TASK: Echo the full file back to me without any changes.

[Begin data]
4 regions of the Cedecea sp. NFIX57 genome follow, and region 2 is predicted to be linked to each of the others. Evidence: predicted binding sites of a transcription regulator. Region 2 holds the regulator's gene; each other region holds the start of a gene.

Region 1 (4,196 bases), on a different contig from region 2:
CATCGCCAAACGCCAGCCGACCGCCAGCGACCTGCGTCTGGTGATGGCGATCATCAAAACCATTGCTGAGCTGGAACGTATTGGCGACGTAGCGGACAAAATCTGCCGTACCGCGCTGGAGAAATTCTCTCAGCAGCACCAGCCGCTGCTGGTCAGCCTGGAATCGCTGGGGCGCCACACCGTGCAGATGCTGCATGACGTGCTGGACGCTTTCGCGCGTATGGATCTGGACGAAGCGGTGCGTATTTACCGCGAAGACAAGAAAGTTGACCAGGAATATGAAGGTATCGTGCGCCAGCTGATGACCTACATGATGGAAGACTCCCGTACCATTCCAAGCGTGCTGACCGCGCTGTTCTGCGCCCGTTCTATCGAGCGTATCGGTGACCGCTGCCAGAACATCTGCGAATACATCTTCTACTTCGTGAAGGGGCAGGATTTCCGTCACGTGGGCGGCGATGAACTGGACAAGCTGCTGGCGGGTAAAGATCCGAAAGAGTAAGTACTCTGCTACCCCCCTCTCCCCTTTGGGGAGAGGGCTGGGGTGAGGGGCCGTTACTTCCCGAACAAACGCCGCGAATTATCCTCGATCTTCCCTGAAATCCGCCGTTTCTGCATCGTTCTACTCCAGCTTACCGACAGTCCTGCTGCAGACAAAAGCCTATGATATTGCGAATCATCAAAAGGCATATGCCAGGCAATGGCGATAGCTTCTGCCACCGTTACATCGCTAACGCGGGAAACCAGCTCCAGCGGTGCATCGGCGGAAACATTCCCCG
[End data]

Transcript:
4 regions of the Cedecea sp. NFIX57 genome follow, and region 2 is predicted to be linked to each of the others. Evidence: predicted binding sites of a transcription regulator. Region 2 holds the regulator's gene; each other region holds the start of a gene.

Region 1 (4,196 bases), on a different contig from region 2:
CATCGCCAAACGCCAGCCGACCGCCAGCGACCTGCGTCTGGTGATGGCGATCATCAAAACCATTGCTGAGCTGGAACGTATTGGCGACGTAGCGGACAAAATCTGCCGTACCGCGCTGGAGAAATTCTCTCAGCAGCACCAGCCGCTGCTGGTCAGCCTGGAATCGCTGGGGCGCCACACCGTGCAGATGCTGCATGACGTGCTGGACGCTTTCGCGCGTATGGATCTGGACGAAGCGGTGCGTATTTACCGCGAAGACAAGAAAGTTGACCAGGAATATGAAGGTATCGTGCGCCAGCTGATGACCTACATGATGGAAGACTCCCGTACCATTCCAAGCGTGCTGACCGCGCTGTTCTGCGCCCGTTCTATCGAGCGTATCGGTGACCGCTGCCAGAACATCTGCGAATACATCTTCTACTTCGTGAAGGGGCAGGATTTCCGTCACGTGGGCGGCGATGAACTGGACAAGCTGCTGGCGGGTAAAGATCCGAAAGAGTAAGTACTCTGCTACCCCCCTCTCCCCTTTGGGGAGAGGGCTGGGGTGAGGGGCCGTTACTTCCCGAACAAACGCCGCGAATTATCCTCGATCTTCCCTGAAATCCGCCGTTTCTGCATCGTTCTACTCCAGCTTACCGACAGTCCTGCTGCAGACAAAAGCCTATGATATTGCGAATCATCAAAAGGCATATGCCAGGCAATGGCGATAGCTTCTGCCACCGTTACATCGCTAACGCGGGAAACCAGCTCCAGCGGTGCATCGGCGGAAACATTCCCCG